Difference between revisions of "Heresy"
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Heresy, according to the Oxford English Dictionary, is a "theological or religious opinion or doctrine maintained in opposition, or held to be contrary, to the ‘catholic’ or orthodox doctrine of the Christian Church..."
The word "heresy" comes from the Greek αιρεσις, hairesis (from αιρεομαι, haireomai, "choose"), which means either a choice of beliefs or a faction of dissident believers. It was given wide currency by Irenaeus in his tract Contra Haereses (Against Heresies) to describe and discredit his opponents in the early Christian Church. He described his own position as orthodox (from ortho- "straight" + doxa "thinking") and his position eventually evolved into the position of the early Christian Church.
Early Christian heresies
Urgent concerns with the uniformity of belief and practice have characterized Christianity from the outset. The process of establishing orthodox Christianity was in full swing by middle to late first century when Paul wrote the epistles that comprise a large part of the New Testament. On many occasions in Paul's epistles, he defends his own apostleship, and urges Christians in various places to beware of false teachers, or of anything contrary to what was handed to them by him. The epistles of John and Jude also warn of false teachers, as does the writer of the Book of Revelation.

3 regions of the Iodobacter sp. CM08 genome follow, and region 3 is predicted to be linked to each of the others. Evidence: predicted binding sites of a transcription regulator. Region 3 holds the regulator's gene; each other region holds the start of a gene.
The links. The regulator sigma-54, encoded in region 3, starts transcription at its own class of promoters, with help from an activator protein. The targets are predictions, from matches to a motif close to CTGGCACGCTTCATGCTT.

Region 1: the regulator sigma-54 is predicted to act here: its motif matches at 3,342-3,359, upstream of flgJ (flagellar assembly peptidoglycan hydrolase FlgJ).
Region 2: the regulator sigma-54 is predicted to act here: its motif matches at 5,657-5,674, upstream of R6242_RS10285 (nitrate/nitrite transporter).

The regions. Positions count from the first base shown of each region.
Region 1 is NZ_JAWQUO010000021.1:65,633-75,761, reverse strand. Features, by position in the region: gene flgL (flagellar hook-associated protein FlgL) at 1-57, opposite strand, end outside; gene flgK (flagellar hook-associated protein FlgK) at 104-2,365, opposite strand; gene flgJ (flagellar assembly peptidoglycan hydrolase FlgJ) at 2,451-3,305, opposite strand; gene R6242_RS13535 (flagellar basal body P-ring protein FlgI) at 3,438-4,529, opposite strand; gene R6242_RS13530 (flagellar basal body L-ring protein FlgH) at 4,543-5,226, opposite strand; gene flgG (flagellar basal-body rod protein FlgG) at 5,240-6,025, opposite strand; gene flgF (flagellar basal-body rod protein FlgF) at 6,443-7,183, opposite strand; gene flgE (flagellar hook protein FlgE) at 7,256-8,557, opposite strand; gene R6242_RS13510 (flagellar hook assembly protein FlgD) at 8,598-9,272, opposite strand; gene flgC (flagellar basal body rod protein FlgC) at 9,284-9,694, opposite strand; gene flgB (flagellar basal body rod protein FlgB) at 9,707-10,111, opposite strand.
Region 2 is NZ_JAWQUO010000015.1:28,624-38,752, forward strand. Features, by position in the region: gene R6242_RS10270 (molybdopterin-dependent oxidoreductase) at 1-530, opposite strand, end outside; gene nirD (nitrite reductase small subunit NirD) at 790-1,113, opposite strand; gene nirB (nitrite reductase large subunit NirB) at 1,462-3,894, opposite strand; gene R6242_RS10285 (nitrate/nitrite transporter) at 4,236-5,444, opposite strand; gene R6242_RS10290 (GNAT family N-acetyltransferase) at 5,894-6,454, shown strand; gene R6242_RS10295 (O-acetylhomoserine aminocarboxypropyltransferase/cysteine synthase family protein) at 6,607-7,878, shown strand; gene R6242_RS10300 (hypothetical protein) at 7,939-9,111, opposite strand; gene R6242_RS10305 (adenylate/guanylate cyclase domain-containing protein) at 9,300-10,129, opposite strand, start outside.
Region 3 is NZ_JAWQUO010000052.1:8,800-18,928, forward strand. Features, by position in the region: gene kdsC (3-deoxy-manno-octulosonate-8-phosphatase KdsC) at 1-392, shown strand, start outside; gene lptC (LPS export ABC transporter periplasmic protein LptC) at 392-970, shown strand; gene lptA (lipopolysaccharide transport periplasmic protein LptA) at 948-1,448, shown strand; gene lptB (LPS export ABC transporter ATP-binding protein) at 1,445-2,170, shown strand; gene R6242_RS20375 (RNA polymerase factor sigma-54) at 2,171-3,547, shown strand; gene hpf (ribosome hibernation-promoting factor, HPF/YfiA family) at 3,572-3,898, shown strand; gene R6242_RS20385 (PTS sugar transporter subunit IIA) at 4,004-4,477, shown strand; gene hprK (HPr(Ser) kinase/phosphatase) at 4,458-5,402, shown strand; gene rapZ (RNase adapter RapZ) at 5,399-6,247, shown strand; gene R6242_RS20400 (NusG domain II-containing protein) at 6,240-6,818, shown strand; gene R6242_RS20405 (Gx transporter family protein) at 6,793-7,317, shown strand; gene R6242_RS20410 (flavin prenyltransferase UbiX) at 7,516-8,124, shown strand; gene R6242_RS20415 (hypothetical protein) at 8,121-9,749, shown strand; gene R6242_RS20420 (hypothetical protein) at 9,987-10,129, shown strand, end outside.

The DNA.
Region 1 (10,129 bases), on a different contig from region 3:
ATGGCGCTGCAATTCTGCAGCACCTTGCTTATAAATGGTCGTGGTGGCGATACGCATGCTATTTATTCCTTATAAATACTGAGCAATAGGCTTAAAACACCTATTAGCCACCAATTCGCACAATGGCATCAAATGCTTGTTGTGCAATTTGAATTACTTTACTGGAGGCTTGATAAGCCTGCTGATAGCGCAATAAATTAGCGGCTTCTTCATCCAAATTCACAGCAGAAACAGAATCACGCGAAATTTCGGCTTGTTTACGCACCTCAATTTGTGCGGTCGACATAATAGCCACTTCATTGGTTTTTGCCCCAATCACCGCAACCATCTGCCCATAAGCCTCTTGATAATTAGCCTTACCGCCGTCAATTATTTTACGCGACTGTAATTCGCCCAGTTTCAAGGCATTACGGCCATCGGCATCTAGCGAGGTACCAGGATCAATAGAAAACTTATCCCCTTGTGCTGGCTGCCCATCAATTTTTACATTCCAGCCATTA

During the first three centuries, Christianity was effectively outlawed by requirements to worship the Roman emperor and Roman gods. Consequently, when the Church labeled its enemies as heretics and cast them out of its congregations or severed ties with dissident churches, it remained without the power to persecute them. However, those called "heretics" were also called a number of other things (e.g. "fools," "wild dogs," "servants of Satan"), so the word "heretic" had negative associations from the beginning, and intentionally so.